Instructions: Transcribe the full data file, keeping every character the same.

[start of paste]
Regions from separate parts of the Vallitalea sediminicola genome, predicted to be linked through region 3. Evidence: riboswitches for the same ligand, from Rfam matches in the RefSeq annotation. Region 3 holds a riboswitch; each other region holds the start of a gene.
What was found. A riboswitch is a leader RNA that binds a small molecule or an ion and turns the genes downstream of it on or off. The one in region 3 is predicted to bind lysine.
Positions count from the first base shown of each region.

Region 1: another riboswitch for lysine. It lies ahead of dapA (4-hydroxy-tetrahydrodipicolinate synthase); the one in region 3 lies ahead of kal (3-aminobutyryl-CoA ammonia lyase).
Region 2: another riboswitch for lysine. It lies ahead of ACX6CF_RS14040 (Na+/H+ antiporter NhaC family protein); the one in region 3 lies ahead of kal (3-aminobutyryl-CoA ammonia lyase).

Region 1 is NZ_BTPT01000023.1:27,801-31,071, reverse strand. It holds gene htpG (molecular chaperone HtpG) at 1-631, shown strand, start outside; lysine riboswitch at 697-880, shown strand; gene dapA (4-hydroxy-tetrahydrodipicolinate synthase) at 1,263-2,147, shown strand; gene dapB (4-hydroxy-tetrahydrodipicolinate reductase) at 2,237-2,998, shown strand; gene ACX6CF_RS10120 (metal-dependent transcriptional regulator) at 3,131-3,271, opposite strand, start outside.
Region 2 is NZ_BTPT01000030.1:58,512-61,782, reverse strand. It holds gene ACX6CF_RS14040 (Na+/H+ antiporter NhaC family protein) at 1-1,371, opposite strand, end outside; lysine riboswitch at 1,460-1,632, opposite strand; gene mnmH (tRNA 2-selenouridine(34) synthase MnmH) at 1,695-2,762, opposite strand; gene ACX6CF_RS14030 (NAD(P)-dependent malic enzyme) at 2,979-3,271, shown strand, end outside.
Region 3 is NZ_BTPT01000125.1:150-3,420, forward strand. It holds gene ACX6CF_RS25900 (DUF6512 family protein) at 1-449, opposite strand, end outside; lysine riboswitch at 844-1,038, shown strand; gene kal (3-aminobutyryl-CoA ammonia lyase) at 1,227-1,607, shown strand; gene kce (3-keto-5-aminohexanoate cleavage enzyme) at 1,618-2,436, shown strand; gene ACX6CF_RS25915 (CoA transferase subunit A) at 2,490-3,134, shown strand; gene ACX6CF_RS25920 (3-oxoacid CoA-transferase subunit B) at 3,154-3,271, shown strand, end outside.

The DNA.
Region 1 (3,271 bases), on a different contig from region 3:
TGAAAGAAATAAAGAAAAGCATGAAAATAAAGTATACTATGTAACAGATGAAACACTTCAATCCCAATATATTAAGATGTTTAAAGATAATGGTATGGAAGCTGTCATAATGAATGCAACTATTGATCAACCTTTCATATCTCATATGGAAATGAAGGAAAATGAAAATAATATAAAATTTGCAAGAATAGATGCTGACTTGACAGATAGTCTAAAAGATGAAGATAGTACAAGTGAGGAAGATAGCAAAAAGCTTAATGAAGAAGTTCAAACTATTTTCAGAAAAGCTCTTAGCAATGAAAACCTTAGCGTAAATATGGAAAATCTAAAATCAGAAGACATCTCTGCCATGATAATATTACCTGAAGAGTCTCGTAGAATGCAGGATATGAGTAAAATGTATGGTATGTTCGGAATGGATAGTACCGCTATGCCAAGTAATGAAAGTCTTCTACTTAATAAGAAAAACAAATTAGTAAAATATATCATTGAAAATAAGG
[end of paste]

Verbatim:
Regions from separate parts of the Vallitalea sediminicola genome, predicted to be linked through region 3. Evidence: riboswitches for the same ligand, from Rfam matches in the RefSeq annotation. Region 3 holds a riboswitch; each other region holds the start of a gene.
What was found. A riboswitch is a leader RNA that binds a small molecule or an ion and turns the genes downstream of it on or off. The one in region 3 is predicted to bind lysine.
Positions count from the first base shown of each region.

Region 1: another riboswitch for lysine. It lies ahead of dapA (4-hydroxy-tetrahydrodipicolinate synthase); the one in region 3 lies ahead of kal (3-aminobutyryl-CoA ammonia lyase).
Region 2: another riboswitch for lysine. It lies ahead of ACX6CF_RS14040 (Na+/H+ antiporter NhaC family protein); the one in region 3 lies ahead of kal (3-aminobutyryl-CoA ammonia lyase).

Region 1 is NZ_BTPT01000023.1:27,801-31,071, reverse strand. It holds gene htpG (molecular chaperone HtpG) at 1-631, shown strand, start outside; lysine riboswitch at 697-880, shown strand; gene dapA (4-hydroxy-tetrahydrodipicolinate synthase) at 1,263-2,147, shown strand; gene dapB (4-hydroxy-tetrahydrodipicolinate reductase) at 2,237-2,998, shown strand; gene ACX6CF_RS10120 (metal-dependent transcriptional regulator) at 3,131-3,271, opposite strand, start outside.
Region 2 is NZ_BTPT01000030.1:58,512-61,782, reverse strand. It holds gene ACX6CF_RS14040 (Na+/H+ antiporter NhaC family protein) at 1-1,371, opposite strand, end outside; lysine riboswitch at 1,460-1,632, opposite strand; gene mnmH (tRNA 2-selenouridine(34) synthase MnmH) at 1,695-2,762, opposite strand; gene ACX6CF_RS14030 (NAD(P)-dependent malic enzyme) at 2,979-3,271, shown strand, end outside.
Region 3 is NZ_BTPT01000125.1:150-3,420, forward strand. It holds gene ACX6CF_RS25900 (DUF6512 family protein) at 1-449, opposite strand, end outside; lysine riboswitch at 844-1,038, shown strand; gene kal (3-aminobutyryl-CoA ammonia lyase) at 1,227-1,607, shown strand; gene kce (3-keto-5-aminohexanoate cleavage enzyme) at 1,618-2,436, shown strand; gene ACX6CF_RS25915 (CoA transferase subunit A) at 2,490-3,134, shown strand; gene ACX6CF_RS25920 (3-oxoacid CoA-transferase subunit B) at 3,154-3,271, shown strand, end outside.

The DNA.
Region 1 (3,271 bases), on a different contig from region 3:
TGAAAGAAATAAAGAAAAGCATGAAAATAAAGTATACTATGTAACAGATGAAACACTTCAATCCCAATATATTAAGATGTTTAAAGATAATGGTATGGAAGCTGTCATAATGAATGCAACTATTGATCAACCTTTCATATCTCATATGGAAATGAAGGAAAATGAAAATAATATAAAATTTGCAAGAATAGATGCTGACTTGACAGATAGTCTAAAAGATGAAGATAGTACAAGTGAGGAAGATAGCAAAAAGCTTAATGAAGAAGTTCAAACTATTTTCAGAAAAGCTCTTAGCAATGAAAACCTTAGCGTAAATATGGAAAATCTAAAATCAGAAGACATCTCTGCCATGATAATATTACCTGAAGAGTCTCGTAGAATGCAGGATATGAGTAAAATGTATGGTATGTTCGGAATGGATAGTACCGCTATGCCAAGTAATGAAAGTCTTCTACTTAATAAGAAAAACAAATTAGTAAAATATATCATTGAAAATAAGG